In judo, Spain’s two representatives-one at light-heavyweight and the other at middleweight-will be aided by the absence of the Japanese team. Spain will not have equal luck in wrestling since the Russians, Bulgarians and Romanians traditionally dominate the event. Still, Spain will send two wrestlers to Moscow: one in the 100-kilo freestyle division and the other at 48 kilos in the Greco-Roman classification.
Spain’s presence in the archery competition is traditional; in the 1920 Olympics at Paris, Spain won its first medal. This year, Spain will be represented by two archers.
In swimming, the Spaniards have very good chances of success. Two Spanish swimmers, David Lopez Zubero and Rafael Escalas are ranked among the top ten swimmers n the world. Lopez, who swims the 100 and 200 freestroke and the 100 butterfly is ranked with the top five swimmers in the world. Escalas, who swims the 400 and 1500 meter freestroke is ranked around tenth.
The absence of the Americans should help the Spaniards since the US won 39 medals in swimming and diving at Montreal.
Although Spain won silver medals in the four-man kayak competition and in the 470 class yachting event at Montreal, experts are hesitant to predict the Spaniards’ possibilities for success at Moscow. None of the winning competitors at Montreal will return to compete in the Soviet Union so it is anyone’s guess how the Spaniards will do.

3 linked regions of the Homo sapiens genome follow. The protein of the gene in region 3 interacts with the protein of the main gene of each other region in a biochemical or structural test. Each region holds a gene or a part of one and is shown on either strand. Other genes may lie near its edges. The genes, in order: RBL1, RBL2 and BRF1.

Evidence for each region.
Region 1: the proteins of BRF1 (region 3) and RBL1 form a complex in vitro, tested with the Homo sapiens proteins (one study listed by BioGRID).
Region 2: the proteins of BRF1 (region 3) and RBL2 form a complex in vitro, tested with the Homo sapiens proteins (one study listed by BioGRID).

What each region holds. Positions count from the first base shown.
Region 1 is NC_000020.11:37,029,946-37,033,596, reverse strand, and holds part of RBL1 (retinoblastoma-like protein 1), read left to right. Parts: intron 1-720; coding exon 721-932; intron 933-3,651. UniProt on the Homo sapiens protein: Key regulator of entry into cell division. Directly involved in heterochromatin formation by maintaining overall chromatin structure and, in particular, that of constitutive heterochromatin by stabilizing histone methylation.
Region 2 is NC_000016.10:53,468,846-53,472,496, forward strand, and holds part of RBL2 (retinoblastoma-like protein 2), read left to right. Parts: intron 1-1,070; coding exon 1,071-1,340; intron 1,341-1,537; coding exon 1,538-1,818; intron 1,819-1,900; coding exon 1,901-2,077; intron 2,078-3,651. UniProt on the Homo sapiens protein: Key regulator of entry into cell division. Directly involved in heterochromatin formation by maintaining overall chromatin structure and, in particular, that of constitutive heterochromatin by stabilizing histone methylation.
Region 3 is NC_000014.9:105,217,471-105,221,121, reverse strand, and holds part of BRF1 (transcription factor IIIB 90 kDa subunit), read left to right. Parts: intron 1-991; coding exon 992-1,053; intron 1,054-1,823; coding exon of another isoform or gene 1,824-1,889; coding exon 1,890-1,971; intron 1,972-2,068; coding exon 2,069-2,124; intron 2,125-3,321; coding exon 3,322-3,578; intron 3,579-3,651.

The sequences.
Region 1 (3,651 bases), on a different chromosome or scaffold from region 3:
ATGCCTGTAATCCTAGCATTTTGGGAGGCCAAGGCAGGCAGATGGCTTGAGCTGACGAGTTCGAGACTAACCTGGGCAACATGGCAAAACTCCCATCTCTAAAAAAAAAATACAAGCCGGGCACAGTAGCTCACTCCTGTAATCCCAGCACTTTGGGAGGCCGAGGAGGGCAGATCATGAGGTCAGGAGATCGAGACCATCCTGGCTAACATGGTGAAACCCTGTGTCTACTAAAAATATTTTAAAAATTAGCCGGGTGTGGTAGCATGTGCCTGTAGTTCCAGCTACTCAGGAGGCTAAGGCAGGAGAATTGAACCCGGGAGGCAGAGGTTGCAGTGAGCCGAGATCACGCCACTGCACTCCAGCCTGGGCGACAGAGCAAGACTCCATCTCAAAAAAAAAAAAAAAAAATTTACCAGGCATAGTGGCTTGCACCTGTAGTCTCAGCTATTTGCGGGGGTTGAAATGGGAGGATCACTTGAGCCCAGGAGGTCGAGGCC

In all, the Summer Games at Moscow may not live up to what we have come to expect from the Olympics but still the political entanglements combined with the hope the games will give to traditional underdogs should make the competition interesting.
Related post (must read): “The Olympic Boycott, 1980”
>Featured image: Guidepost montage. A teary Misha at closing ceremony, Central Lenin Stadium, and flag bearers of nation-participants in the Olympic Games Moscow 1980/Sergey Guneev / Сергей Гунеев. File derived from RIAN archive 488322 . Cropped.jpg. CC BY-SA3.0. Spanish Olympic Committe logo(Spanish Olympic Committee, PD
>Spanish flag/Nathan Hughes Hamilton, CC BY2.0
>Moscow Olympics 1980 emblem/Yuriy Somov / Юрий Сомов – RIA Novosti archive, Fair use
>Gold medal/Edgars Kosovojs, CC BY-SA3.0, cropped
>Jesus Hermida/IMSERSO, www.imserso.es, CC BY via Wikipedia
>Jorge Llopart/RIA Novosti archive/Yuriy Somov, CC BY-SA3.0
>Marathon/Frotscher, Heinz Dr, Bundesachiv, CC BY-SA3.0 via Wikipedia